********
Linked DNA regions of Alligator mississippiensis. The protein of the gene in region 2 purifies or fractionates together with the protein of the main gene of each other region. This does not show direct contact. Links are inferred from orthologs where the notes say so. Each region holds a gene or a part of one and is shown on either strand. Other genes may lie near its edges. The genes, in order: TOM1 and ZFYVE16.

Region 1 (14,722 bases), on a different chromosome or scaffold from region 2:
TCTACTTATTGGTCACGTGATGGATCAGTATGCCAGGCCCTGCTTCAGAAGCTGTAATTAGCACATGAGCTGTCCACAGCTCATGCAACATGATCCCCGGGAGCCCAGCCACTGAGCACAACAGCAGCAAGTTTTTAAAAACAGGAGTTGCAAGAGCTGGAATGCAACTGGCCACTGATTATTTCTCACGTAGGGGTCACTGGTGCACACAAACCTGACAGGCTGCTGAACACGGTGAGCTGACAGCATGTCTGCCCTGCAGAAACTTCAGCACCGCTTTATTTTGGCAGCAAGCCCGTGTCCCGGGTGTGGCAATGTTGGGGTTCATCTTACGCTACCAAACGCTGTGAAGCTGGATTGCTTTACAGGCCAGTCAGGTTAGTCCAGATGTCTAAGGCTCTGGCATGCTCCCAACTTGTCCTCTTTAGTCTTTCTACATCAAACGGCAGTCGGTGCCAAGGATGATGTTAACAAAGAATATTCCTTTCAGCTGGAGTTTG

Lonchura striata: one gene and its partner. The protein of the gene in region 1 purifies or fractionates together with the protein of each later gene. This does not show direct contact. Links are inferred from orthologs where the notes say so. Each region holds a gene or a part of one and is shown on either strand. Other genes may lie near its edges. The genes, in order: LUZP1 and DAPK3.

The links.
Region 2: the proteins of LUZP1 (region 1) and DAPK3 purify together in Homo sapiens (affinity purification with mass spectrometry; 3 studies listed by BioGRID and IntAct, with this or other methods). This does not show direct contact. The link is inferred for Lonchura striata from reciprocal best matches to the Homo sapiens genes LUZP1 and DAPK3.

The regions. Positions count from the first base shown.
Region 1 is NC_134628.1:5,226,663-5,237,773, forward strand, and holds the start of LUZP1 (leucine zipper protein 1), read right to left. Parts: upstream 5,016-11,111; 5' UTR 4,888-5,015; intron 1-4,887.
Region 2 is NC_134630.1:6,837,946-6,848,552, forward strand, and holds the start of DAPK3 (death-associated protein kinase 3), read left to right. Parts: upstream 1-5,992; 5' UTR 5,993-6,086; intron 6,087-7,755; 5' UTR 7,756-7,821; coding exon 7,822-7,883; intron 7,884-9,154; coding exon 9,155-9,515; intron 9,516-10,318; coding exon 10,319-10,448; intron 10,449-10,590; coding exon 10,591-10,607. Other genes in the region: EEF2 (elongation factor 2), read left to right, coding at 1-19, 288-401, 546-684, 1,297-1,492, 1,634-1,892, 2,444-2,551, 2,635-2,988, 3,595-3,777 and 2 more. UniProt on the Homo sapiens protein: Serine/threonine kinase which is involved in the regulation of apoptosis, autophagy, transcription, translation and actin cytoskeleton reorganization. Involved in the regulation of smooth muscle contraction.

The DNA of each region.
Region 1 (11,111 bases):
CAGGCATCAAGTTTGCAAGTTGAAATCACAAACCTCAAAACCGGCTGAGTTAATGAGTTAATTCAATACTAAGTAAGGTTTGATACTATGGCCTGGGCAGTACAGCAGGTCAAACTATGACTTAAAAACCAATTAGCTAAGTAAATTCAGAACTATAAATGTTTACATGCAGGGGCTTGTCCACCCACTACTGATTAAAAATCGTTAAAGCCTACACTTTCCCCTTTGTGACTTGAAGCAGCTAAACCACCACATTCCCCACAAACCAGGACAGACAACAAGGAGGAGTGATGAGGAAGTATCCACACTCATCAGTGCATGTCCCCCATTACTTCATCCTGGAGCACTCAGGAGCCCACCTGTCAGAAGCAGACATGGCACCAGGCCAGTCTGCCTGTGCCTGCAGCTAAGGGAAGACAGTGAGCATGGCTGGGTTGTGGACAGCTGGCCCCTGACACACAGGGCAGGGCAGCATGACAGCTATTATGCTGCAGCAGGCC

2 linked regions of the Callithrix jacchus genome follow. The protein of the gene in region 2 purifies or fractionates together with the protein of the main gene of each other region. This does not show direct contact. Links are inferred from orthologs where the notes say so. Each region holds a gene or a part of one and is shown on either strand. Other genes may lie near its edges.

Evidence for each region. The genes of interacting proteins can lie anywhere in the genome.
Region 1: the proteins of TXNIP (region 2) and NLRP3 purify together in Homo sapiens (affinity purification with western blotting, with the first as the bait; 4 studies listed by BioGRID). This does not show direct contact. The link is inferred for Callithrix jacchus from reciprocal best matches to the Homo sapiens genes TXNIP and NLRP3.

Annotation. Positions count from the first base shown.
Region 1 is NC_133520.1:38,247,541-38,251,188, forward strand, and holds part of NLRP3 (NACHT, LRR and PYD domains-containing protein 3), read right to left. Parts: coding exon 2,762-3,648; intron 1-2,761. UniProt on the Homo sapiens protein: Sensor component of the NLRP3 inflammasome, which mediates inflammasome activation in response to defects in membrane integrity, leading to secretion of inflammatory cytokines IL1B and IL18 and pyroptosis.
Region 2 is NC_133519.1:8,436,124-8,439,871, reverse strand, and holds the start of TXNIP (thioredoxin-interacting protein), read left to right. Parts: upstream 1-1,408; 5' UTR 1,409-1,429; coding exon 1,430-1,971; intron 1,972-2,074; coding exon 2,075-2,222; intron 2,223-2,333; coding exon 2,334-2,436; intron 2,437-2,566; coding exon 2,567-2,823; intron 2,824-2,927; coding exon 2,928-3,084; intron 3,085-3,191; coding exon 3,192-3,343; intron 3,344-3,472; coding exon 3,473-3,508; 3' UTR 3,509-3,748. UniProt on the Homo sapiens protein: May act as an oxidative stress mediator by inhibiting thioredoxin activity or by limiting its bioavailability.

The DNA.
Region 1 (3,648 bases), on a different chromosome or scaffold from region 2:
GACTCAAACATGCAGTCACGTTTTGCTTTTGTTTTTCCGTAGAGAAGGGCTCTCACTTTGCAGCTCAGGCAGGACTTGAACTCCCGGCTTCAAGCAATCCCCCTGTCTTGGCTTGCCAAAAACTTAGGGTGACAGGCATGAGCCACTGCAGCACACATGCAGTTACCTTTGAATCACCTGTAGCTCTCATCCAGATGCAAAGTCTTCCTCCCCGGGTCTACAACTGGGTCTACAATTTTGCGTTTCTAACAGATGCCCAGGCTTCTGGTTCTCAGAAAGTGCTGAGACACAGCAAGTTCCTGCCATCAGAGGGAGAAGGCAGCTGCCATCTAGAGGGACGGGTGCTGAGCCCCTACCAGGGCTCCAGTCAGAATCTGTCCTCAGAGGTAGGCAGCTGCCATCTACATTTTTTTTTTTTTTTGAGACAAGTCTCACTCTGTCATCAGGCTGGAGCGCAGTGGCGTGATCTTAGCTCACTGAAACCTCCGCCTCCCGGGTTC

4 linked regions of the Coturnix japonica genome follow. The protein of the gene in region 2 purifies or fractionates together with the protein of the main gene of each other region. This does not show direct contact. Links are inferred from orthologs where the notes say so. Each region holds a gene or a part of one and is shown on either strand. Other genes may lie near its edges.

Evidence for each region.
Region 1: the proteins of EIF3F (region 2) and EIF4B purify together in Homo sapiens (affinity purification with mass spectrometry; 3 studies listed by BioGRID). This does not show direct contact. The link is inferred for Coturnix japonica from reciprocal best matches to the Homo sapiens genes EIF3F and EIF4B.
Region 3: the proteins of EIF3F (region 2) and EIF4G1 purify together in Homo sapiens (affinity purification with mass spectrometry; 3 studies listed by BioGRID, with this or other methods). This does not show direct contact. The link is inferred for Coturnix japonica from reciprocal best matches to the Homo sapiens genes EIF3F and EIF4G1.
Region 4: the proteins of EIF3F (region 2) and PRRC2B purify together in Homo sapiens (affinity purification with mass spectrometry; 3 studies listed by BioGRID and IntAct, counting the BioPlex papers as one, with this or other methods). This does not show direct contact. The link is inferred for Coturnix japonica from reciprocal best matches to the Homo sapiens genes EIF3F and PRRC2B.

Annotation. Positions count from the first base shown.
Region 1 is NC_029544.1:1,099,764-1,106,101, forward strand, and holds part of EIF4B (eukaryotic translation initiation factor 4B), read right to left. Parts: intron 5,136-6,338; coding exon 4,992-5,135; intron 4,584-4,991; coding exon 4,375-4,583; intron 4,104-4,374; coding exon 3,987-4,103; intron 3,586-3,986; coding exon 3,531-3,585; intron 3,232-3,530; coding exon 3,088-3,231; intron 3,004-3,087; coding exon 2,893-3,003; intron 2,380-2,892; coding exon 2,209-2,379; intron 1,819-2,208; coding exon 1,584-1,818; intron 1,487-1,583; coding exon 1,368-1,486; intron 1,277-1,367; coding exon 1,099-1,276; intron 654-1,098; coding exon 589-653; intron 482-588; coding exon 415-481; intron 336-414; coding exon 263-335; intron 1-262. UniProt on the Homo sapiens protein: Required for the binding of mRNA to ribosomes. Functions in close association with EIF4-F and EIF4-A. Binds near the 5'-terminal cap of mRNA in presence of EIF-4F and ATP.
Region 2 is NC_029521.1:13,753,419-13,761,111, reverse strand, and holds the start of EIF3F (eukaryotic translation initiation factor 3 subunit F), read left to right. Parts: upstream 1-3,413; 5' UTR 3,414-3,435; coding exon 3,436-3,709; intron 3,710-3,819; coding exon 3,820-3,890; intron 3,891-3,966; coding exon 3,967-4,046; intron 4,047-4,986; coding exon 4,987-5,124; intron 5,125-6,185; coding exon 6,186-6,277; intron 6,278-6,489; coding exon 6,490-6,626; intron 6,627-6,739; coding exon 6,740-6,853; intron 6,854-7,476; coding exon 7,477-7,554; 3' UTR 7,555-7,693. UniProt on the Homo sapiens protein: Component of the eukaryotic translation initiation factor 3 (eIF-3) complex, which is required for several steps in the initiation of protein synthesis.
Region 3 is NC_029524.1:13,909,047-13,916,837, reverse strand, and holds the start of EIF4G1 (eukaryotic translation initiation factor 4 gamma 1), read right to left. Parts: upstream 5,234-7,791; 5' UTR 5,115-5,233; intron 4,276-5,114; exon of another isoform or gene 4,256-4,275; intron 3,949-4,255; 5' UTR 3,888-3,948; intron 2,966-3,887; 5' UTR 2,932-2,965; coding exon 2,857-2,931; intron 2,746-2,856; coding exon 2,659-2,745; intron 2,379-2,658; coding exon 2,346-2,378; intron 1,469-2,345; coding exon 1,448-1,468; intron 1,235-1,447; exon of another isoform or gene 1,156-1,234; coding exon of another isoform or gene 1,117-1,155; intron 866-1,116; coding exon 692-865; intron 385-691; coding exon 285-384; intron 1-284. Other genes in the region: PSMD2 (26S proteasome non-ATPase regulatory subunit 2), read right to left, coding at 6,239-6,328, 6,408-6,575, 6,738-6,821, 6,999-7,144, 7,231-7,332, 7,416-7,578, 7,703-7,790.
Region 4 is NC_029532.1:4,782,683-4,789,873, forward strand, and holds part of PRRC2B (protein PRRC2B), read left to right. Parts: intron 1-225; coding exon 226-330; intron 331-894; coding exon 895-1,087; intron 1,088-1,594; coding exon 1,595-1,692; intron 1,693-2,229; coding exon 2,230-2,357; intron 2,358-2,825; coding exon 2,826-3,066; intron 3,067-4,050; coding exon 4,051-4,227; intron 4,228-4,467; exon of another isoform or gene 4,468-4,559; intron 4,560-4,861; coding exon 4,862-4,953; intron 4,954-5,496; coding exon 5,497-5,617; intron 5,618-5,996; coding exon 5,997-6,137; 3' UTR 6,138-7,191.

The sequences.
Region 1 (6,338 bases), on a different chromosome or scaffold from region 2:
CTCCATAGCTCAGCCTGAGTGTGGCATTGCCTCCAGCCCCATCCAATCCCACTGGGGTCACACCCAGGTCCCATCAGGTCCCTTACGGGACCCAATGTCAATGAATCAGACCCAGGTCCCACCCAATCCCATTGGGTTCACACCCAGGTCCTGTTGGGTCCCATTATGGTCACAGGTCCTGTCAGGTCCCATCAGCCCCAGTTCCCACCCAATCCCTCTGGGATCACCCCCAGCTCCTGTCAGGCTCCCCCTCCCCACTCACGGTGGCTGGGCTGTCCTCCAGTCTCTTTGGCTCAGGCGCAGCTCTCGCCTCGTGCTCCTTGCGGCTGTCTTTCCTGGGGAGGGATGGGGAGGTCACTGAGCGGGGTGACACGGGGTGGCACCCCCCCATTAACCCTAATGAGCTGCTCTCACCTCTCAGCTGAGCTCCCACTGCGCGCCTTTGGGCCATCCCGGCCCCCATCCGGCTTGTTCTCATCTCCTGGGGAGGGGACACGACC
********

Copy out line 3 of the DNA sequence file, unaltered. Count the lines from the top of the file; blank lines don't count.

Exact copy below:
TCTACTTATTGGTCACGTGATGGATCAGTATGCCAGGCCCTGCTTCAGAAGCTGTAATTAGCACATGAGCTGTCCACAGCTCATGCAACATGATCCCCGGGAGCCCAGCCACTGAGCACAACAGCAGCAAGTTTTTAAAAACAGGAGTTGCAAGAGCTGGAATGCAACTGGCCACTGATTATTTCTCACGTAGGGGTCACTGGTGCACACAAACCTGACAGGCTGCTGAACACGGTGAGCTGACAGCATGTCTGCCCTGCAGAAACTTCAGCACCGCTTTATTTTGGCAGCAAGCCCGTGTCCCGGGTGTGGCAATGTTGGGGTTCATCTTACGCTACCAAACGCTGTGAAGCTGGATTGCTTTACAGGCCAGTCAGGTTAGTCCAGATGTCTAAGGCTCTGGCATGCTCCCAACTTGTCCTCTTTAGTCTTTCTACATCAAACGGCAGTCGGTGCCAAGGATGATGTTAACAAAGAATATTCCTTTCAGCTGGAGTTTG